Believing the Magazines

Lots of people want a picture-perfect home, but something to keep in mind is that those ‘Instagram-worthy’ spaces aren’t always the reality.

“As an Interior Designer for thirty years, my biggest pet peeve is that there is always a beautiful photo in every magazine that shows a spectacular bathroom. [And in this picture], you will see a bathtub sitting by itself,” says Judson Rothschild of Rothschild Interiors.

“Yet, there is no place for a person to put soap, shampoo, conditioner, loofa, razor, etc. You will always see a stool with a towel, which means no one is ever going to use this tub,” he continues. “It’s basically a piece of art!”

While these tasteful photos do create a beautiful picture of the ideal bathroom space, as Rothschild says, it may be best to take these images with a grain of salt. Something may look beautiful, but that doesn’t necessarily mean it’s functional.  

Lack of Storage

There are so many less-than-pretty items we keep in our bathrooms, and whether it's beauty products or toiletries or cleaning products, most bathrooms skimp out on the storage or don’t have spaces that actually make sense.

“Our biggest pet peeve is a flat mirror instead of a built-in medicine cabinet,” say Kate Pawlowski and Ann Lightfoot of Done & Done Home. “The space behind bathroom sinks can't really be used for anything other than a mirror, so adding additional storage behind the mirror just makes sense! [This] can completely transform the functionality of the bathroom.”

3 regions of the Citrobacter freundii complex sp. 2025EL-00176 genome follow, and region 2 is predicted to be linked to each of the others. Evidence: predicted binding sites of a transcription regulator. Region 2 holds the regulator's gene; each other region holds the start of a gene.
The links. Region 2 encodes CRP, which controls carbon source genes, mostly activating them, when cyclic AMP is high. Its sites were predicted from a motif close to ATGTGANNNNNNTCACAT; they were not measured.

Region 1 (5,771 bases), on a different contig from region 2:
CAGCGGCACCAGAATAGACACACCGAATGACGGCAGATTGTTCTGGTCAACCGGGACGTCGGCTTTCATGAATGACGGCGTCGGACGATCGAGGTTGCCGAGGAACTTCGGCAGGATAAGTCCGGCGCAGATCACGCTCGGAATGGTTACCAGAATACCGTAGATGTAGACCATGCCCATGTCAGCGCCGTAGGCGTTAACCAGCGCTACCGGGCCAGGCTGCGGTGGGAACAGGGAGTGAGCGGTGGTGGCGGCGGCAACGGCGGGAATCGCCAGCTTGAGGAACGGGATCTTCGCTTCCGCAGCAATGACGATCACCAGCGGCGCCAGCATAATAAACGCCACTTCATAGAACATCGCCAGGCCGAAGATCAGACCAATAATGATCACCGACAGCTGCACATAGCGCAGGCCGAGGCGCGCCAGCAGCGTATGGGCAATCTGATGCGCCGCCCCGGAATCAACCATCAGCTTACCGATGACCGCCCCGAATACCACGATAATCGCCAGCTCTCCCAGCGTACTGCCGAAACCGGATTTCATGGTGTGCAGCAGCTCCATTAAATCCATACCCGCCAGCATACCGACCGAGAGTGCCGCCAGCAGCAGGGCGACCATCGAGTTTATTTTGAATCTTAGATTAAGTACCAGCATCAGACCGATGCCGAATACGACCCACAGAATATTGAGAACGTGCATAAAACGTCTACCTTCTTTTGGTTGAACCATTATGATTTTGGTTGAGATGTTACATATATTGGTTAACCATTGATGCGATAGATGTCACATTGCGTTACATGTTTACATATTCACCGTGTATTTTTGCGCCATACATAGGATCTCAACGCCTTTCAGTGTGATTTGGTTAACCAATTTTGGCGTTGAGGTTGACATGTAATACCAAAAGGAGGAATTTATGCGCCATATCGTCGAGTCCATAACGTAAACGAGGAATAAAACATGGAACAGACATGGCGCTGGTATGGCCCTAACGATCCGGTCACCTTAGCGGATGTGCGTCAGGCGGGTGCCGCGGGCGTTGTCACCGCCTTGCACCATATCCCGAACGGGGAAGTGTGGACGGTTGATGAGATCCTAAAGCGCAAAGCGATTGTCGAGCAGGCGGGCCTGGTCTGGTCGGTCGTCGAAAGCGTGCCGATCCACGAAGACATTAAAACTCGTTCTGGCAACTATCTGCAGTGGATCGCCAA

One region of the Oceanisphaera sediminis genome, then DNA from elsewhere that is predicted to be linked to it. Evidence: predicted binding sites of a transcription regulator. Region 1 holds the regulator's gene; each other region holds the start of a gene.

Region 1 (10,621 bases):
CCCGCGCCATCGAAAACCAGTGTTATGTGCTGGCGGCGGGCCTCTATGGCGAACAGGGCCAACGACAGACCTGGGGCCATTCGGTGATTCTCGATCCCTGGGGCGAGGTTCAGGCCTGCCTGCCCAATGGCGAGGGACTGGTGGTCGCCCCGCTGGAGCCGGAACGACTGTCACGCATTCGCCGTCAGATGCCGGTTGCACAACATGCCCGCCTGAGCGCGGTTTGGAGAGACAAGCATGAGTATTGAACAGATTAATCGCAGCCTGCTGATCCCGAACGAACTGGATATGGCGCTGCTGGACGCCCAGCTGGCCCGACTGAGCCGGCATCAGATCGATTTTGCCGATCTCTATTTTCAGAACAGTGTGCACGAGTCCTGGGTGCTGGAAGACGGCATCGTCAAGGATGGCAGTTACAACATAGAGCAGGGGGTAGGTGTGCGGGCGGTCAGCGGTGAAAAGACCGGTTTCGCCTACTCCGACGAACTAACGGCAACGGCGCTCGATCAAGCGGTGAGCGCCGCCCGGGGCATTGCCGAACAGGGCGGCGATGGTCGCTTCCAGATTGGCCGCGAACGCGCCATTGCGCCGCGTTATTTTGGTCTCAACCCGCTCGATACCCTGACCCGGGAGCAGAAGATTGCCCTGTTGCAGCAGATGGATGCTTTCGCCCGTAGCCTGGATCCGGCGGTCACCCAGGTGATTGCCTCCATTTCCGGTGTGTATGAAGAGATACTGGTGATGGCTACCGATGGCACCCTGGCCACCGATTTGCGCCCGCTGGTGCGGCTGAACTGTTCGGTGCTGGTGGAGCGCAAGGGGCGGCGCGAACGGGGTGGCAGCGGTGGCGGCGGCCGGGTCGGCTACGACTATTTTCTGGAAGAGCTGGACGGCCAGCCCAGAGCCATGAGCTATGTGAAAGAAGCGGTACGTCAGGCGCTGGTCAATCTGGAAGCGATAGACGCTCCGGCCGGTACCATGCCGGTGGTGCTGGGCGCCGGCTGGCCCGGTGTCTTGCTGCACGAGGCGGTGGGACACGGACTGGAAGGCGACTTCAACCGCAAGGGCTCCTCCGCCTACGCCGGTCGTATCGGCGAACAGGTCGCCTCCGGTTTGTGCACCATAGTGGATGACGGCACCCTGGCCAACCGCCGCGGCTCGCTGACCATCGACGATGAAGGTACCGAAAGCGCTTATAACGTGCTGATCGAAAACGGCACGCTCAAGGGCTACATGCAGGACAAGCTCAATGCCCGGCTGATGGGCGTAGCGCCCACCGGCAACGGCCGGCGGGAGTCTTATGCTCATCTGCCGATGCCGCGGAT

Some designers, however, have noticed that medicine cabinets are actually on the way out.

“We are seeing less and less medicine cabinets being incorporated in modern bathroom designs,” says Yoselin Castro, Senior Interior Designer at Mackenzie Collier Interiors. “[However], there are many ways to go on about designing functional storage options within the bathroom vanity whether you have cabinet doors or drawers.”

She suggests putting the vanity right by the entry of the bathroom to take advantage of the wall. This way, storage is incorporated in a less obtrusive way, and the toilet can be located in the middle of the bathroom—between the vanity and the shower—as opposed to right at the entrance.

However, it’s important to keep in mind that there is such a thing as too much storage space—for the wrong items. Pawlowski and Lightfoot say that closet spaces inside bathrooms are often ineffective.

“Typically, [bathroom closets] are very deep and people use them for linens, which leads to a ton of clutter and damp towels and sheets,” they say. “We advise our clients to store linens somewhere else, if at all possible and to utilize labeled bins for deeper shelves. That way health and beauty products are contained and overbuying is minimized.”